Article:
Fangirl alert. I like to think the ‘C. Stead’ part of his signature is reminiscent of my own jumbled ‘chiggins. Although I did mess that up on my driver’s license, so I really have no proof.
Vernon, a determined little toad, is a tiny collector of interesting things. On the day he finds Bird, Vernon decides to help Bird find his home.
Slow down when you read these small books…a bold but subtle clue reveals some details about Bird to the reader. Of course, dear Vernon doesn’t realize this, which just makes his journey even sweeter.
But. YOU MUST READ THIS POST. Philip reveals the history of this story and what he learned about his storytelling process with this one. He shares sketches and character studies, and the tender love he has for this book will smack you in the gut.
What more can I add to that? Not a lot.
A Home For Bird is just plain delightful. The crayon art is clearly a sophisticated execution of that medium, yet it retains an endearing childlike quality. The colors are bright but muted, the textures rough but warm. The word that comes to mind most is cozy. It’s a story that wraps around you.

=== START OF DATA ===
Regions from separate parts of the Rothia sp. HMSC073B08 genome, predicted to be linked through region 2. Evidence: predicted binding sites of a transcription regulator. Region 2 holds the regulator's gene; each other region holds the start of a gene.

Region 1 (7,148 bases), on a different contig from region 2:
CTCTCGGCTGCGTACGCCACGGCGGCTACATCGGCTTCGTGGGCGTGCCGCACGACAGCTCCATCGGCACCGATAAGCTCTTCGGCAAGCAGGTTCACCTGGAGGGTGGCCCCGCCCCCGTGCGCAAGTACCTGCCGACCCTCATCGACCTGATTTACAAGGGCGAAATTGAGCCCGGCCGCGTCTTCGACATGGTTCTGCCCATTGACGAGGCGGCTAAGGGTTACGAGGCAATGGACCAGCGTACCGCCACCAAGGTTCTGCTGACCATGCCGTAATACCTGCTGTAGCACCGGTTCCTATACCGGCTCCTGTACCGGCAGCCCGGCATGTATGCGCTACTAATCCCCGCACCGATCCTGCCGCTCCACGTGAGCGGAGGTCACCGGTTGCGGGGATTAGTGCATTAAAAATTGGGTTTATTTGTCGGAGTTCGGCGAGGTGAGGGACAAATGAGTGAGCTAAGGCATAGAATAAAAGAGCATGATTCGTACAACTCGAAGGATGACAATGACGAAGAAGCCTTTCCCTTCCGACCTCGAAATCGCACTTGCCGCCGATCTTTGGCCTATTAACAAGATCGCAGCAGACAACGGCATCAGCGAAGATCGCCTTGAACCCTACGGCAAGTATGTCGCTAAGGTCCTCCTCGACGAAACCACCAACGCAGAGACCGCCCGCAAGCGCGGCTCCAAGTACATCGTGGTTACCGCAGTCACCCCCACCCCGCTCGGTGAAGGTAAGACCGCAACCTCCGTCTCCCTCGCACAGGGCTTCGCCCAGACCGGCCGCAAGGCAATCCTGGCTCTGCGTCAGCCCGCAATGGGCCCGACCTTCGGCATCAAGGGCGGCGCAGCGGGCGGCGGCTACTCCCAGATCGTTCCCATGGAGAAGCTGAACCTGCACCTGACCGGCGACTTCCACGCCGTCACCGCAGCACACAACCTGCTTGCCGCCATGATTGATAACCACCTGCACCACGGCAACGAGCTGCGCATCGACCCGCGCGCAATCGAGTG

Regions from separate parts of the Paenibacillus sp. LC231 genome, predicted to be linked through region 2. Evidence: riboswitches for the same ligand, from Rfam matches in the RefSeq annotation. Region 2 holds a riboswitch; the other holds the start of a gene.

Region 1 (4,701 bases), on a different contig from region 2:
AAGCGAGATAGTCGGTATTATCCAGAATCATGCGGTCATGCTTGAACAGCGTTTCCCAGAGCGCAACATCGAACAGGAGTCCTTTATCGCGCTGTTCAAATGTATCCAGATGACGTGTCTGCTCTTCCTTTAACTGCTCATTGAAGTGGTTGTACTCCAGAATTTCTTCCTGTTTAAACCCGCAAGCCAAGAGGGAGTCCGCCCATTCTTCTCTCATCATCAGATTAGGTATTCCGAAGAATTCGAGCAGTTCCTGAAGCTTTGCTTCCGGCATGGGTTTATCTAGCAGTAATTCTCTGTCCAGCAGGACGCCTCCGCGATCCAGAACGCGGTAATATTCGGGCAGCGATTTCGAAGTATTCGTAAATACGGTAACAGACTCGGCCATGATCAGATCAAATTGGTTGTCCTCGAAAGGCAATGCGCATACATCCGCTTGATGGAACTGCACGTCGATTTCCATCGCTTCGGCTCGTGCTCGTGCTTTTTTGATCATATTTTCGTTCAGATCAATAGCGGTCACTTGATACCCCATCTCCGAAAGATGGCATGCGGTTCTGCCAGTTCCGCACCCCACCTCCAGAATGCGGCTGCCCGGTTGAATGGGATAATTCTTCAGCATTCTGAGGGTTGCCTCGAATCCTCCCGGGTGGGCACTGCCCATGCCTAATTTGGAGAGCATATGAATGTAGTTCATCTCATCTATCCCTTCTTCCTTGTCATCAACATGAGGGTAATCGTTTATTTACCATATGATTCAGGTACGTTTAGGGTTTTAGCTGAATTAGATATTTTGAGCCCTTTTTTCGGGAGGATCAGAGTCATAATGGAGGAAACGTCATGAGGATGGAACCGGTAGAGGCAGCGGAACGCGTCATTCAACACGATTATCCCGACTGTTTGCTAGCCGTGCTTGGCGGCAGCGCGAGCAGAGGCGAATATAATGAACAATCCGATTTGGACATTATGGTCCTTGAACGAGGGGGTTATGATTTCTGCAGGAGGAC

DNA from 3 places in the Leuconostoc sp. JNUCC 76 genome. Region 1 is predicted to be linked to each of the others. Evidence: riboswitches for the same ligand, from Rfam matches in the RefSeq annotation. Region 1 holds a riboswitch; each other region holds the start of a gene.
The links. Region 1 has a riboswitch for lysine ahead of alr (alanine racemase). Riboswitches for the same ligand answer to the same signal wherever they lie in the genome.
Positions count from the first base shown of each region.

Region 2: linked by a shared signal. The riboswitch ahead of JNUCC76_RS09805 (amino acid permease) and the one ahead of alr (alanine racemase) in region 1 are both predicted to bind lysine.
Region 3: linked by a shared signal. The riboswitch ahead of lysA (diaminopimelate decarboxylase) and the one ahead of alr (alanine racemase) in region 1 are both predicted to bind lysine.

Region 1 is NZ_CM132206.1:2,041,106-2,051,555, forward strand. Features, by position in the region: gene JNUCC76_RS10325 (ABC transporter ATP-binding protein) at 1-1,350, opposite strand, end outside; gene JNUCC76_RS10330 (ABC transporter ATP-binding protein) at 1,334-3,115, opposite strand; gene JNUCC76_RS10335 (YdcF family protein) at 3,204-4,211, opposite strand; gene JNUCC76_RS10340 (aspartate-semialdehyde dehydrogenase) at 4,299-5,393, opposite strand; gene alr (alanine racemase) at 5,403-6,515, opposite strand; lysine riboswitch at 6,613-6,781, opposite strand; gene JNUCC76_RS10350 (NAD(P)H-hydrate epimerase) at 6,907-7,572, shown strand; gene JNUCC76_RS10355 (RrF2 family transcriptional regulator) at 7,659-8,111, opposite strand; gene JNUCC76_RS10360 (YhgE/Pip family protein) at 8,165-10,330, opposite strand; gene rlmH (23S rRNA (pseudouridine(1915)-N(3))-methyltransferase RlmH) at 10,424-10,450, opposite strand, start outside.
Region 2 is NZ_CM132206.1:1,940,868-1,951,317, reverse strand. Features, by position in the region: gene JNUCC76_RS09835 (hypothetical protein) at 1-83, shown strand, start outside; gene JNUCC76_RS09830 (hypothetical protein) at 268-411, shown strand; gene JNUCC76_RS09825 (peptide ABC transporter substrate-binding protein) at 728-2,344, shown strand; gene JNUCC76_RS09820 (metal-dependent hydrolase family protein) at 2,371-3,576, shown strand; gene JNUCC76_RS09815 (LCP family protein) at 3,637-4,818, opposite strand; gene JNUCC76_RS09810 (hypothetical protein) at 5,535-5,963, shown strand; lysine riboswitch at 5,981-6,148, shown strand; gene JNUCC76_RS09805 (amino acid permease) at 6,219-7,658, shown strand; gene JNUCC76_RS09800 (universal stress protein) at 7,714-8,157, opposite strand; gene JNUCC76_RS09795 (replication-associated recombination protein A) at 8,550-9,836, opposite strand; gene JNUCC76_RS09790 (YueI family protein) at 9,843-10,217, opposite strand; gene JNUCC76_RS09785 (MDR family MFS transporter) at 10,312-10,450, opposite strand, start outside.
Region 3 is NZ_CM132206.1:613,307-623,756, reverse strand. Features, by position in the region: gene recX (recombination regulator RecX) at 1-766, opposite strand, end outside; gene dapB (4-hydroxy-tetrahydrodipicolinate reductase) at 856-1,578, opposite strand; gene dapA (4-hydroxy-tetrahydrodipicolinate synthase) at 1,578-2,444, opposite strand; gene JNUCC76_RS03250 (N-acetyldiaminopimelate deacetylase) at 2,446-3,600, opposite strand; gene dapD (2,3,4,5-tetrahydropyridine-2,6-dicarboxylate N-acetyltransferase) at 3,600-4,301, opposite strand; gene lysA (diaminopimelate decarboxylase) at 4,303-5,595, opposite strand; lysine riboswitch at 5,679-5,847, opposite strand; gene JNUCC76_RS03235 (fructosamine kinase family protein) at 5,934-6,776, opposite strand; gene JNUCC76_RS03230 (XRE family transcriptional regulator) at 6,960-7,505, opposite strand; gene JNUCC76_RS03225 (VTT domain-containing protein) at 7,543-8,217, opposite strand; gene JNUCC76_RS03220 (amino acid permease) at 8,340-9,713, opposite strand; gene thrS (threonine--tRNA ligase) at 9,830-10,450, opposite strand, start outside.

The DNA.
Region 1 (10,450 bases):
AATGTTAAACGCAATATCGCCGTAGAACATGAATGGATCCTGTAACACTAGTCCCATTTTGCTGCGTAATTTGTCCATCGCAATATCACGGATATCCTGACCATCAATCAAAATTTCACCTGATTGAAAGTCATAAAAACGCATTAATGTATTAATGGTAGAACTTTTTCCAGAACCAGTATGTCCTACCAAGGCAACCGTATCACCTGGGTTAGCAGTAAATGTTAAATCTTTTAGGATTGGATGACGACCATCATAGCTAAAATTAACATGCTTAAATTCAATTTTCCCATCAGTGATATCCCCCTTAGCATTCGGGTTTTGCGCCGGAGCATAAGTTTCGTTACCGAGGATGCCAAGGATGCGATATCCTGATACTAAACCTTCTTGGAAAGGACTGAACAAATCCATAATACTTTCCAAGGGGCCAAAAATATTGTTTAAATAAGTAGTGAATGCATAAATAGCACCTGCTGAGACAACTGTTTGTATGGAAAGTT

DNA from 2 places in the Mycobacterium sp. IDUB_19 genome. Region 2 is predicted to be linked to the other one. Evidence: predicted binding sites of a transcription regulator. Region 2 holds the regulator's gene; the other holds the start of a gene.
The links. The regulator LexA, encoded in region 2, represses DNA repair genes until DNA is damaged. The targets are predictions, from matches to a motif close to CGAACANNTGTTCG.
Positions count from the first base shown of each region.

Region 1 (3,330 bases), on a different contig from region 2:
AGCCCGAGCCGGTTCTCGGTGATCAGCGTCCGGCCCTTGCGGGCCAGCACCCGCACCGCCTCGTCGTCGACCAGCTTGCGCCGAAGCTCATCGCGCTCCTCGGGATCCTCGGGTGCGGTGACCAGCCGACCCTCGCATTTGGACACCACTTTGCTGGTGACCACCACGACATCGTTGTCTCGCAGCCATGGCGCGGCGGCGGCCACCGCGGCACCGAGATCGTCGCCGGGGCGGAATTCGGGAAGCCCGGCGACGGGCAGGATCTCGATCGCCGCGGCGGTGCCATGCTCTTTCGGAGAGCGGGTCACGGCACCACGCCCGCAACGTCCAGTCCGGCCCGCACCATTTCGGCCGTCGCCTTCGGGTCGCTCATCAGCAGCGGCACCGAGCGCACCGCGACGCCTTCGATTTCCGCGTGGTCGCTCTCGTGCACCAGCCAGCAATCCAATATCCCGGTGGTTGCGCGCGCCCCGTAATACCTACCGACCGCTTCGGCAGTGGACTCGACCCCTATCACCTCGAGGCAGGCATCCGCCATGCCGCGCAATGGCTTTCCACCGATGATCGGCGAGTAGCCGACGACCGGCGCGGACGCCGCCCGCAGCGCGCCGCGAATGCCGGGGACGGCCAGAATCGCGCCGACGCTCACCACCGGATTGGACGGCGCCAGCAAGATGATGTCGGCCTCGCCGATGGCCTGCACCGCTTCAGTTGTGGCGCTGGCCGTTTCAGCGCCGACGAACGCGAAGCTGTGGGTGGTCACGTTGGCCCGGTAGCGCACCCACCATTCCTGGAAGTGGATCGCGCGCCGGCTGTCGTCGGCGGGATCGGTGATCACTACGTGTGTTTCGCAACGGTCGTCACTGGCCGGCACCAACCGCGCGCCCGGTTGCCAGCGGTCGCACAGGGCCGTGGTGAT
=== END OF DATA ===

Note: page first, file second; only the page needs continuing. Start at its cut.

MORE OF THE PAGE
I like to read it with a British accent. A terrible British accent, but I like to think that’s what Vernon sounds like. Maybe it’s a ride in the teacup? Crikey! Brilliant!
Here’s a closer look at that teacup spread. I love how the background is knocked slightly out of focus. Depth of field…with crayons. And gouache. And according to the Jules’ post above, these were unfamiliar materials to the artist. Gobsmacked.
Such a winner. Such a keeper. Grateful for this book in my library, and for this story in the world.